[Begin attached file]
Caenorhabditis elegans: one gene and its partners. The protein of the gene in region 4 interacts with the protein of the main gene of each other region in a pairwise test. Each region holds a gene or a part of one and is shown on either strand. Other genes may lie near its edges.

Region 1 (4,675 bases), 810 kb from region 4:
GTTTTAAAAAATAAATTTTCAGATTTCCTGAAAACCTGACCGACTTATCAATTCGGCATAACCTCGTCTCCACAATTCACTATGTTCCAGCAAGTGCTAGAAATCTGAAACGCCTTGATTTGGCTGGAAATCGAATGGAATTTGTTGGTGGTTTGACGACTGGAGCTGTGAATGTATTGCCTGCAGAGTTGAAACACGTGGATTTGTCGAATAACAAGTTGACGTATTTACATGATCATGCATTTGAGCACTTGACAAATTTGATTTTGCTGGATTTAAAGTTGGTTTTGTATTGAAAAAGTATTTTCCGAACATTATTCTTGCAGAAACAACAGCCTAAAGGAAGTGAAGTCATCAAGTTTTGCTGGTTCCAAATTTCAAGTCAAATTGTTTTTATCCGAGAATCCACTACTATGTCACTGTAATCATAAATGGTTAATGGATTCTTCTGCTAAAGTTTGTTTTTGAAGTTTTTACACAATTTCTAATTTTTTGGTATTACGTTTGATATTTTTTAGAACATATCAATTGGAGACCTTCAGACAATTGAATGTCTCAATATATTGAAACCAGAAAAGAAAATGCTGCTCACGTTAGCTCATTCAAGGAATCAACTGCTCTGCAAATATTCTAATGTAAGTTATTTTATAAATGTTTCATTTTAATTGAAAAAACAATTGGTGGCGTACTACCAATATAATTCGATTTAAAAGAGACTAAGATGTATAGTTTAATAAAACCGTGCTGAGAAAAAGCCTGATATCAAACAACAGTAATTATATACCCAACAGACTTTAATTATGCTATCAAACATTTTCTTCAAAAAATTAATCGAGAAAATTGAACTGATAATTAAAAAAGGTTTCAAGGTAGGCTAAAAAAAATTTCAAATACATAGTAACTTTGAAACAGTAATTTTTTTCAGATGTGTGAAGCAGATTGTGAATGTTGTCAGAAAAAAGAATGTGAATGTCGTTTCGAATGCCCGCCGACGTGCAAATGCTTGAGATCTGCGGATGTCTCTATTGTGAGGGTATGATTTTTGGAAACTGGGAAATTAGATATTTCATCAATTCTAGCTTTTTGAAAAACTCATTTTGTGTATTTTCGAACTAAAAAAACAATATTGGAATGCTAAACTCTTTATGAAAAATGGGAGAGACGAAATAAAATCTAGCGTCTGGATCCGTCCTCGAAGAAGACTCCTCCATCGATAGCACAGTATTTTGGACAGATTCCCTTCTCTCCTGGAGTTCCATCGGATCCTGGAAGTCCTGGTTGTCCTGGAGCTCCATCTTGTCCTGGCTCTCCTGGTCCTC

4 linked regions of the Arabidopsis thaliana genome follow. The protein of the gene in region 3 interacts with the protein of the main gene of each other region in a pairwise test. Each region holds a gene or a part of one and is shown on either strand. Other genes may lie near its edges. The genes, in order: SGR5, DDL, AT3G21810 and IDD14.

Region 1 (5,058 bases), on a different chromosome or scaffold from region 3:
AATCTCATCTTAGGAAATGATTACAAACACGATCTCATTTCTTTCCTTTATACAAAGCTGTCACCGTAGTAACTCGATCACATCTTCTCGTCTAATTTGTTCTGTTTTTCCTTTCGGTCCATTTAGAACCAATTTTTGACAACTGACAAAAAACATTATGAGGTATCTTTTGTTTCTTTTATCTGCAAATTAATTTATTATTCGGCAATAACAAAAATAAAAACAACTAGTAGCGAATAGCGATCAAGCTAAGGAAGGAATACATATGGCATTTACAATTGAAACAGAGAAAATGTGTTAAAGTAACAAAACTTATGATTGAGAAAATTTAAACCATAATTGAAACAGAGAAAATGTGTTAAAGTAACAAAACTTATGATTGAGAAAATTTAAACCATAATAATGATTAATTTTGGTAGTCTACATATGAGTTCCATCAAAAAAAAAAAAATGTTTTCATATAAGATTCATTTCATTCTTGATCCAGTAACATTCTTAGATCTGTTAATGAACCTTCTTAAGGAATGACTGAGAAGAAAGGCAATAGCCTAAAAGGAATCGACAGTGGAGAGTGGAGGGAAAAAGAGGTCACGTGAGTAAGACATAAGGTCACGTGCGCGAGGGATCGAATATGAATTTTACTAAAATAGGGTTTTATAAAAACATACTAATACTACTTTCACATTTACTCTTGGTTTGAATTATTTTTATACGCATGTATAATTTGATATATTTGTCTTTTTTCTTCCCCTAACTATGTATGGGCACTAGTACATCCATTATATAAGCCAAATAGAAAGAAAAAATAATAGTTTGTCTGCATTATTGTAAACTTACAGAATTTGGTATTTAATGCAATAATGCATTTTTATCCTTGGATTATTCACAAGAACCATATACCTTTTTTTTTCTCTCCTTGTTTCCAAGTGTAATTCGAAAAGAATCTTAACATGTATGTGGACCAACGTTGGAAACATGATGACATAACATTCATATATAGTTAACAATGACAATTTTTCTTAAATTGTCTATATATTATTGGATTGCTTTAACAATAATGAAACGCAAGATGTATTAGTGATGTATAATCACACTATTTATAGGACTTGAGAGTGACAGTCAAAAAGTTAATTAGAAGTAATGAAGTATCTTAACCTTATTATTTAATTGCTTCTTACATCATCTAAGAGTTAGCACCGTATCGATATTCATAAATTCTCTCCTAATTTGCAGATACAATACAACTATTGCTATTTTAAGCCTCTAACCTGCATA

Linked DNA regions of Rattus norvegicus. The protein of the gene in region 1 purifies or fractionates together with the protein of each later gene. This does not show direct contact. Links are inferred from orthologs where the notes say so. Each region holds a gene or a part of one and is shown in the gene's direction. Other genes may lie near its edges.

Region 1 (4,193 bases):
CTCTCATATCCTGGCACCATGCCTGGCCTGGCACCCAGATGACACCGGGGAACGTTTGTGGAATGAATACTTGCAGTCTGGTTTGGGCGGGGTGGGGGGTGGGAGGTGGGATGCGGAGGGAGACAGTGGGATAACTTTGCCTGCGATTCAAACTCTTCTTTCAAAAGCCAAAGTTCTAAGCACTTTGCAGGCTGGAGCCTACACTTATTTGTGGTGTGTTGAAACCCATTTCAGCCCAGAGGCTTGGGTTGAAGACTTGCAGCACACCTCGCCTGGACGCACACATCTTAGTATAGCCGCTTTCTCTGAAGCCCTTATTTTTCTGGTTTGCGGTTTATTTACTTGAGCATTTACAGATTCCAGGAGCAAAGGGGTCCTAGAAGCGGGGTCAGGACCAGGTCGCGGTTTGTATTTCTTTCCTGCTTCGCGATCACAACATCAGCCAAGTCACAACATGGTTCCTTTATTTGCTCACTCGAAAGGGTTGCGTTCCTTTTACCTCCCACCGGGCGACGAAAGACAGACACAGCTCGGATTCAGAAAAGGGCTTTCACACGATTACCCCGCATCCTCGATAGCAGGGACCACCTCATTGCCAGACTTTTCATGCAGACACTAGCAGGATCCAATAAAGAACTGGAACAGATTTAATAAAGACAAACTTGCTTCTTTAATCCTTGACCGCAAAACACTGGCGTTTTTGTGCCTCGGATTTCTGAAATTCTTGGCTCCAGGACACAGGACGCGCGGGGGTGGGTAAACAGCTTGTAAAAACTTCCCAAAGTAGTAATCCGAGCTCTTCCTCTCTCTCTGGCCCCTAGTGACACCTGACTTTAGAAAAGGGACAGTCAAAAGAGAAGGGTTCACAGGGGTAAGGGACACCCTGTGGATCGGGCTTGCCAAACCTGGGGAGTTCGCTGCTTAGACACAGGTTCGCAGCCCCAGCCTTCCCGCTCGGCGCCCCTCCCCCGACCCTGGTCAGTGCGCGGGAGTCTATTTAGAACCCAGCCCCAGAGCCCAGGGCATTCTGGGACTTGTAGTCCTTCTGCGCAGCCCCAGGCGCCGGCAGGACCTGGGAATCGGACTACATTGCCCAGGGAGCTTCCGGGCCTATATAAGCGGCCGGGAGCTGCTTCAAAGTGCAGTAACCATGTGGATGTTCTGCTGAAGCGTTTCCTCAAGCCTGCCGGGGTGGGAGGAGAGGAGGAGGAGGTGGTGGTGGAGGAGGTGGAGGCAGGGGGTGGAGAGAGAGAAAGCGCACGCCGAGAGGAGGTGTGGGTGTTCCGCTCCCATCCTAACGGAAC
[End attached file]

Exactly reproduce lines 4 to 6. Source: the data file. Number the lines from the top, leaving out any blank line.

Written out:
4 linked regions of the Arabidopsis thaliana genome follow. The protein of the gene in region 3 interacts with the protein of the main gene of each other region in a pairwise test. Each region holds a gene or a part of one and is shown on either strand. Other genes may lie near its edges. The genes, in order: SGR5, DDL, AT3G21810 and IDD14.

Region 1 (5,058 bases), on a different chromosome or scaffold from region 3:
AATCTCATCTTAGGAAATGATTACAAACACGATCTCATTTCTTTCCTTTATACAAAGCTGTCACCGTAGTAACTCGATCACATCTTCTCGTCTAATTTGTTCTGTTTTTCCTTTCGGTCCATTTAGAACCAATTTTTGACAACTGACAAAAAACATTATGAGGTATCTTTTGTTTCTTTTATCTGCAAATTAATTTATTATTCGGCAATAACAAAAATAAAAACAACTAGTAGCGAATAGCGATCAAGCTAAGGAAGGAATACATATGGCATTTACAATTGAAACAGAGAAAATGTGTTAAAGTAACAAAACTTATGATTGAGAAAATTTAAACCATAATTGAAACAGAGAAAATGTGTTAAAGTAACAAAACTTATGATTGAGAAAATTTAAACCATAATAATGATTAATTTTGGTAGTCTACATATGAGTTCCATCAAAAAAAAAAAAATGTTTTCATATAAGATTCATTTCATTCTTGATCCAGTAACATTCTTAGATCTGTTAATGAACCTTCTTAAGGAATGACTGAGAAGAAAGGCAATAGCCTAAAAGGAATCGACAGTGGAGAGTGGAGGGAAAAAGAGGTCACGTGAGTAAGACATAAGGTCACGTGCGCGAGGGATCGAATATGAATTTTACTAAAATAGGGTTTTATAAAAACATACTAATACTACTTTCACATTTACTCTTGGTTTGAATTATTTTTATACGCATGTATAATTTGATATATTTGTCTTTTTTCTTCCCCTAACTATGTATGGGCACTAGTACATCCATTATATAAGCCAAATAGAAAGAAAAAATAATAGTTTGTCTGCATTATTGTAAACTTACAGAATTTGGTATTTAATGCAATAATGCATTTTTATCCTTGGATTATTCACAAGAACCATATACCTTTTTTTTTCTCTCCTTGTTTCCAAGTGTAATTCGAAAAGAATCTTAACATGTATGTGGACCAACGTTGGAAACATGATGACATAACATTCATATATAGTTAACAATGACAATTTTTCTTAAATTGTCTATATATTATTGGATTGCTTTAACAATAATGAAACGCAAGATGTATTAGTGATGTATAATCACACTATTTATAGGACTTGAGAGTGACAGTCAAAAAGTTAATTAGAAGTAATGAAGTATCTTAACCTTATTATTTAATTGCTTCTTACATCATCTAAGAGTTAGCACCGTATCGATATTCATAAATTCTCTCCTAATTTGCAGATACAATACAACTATTGCTATTTTAAGCCTCTAACCTGCATA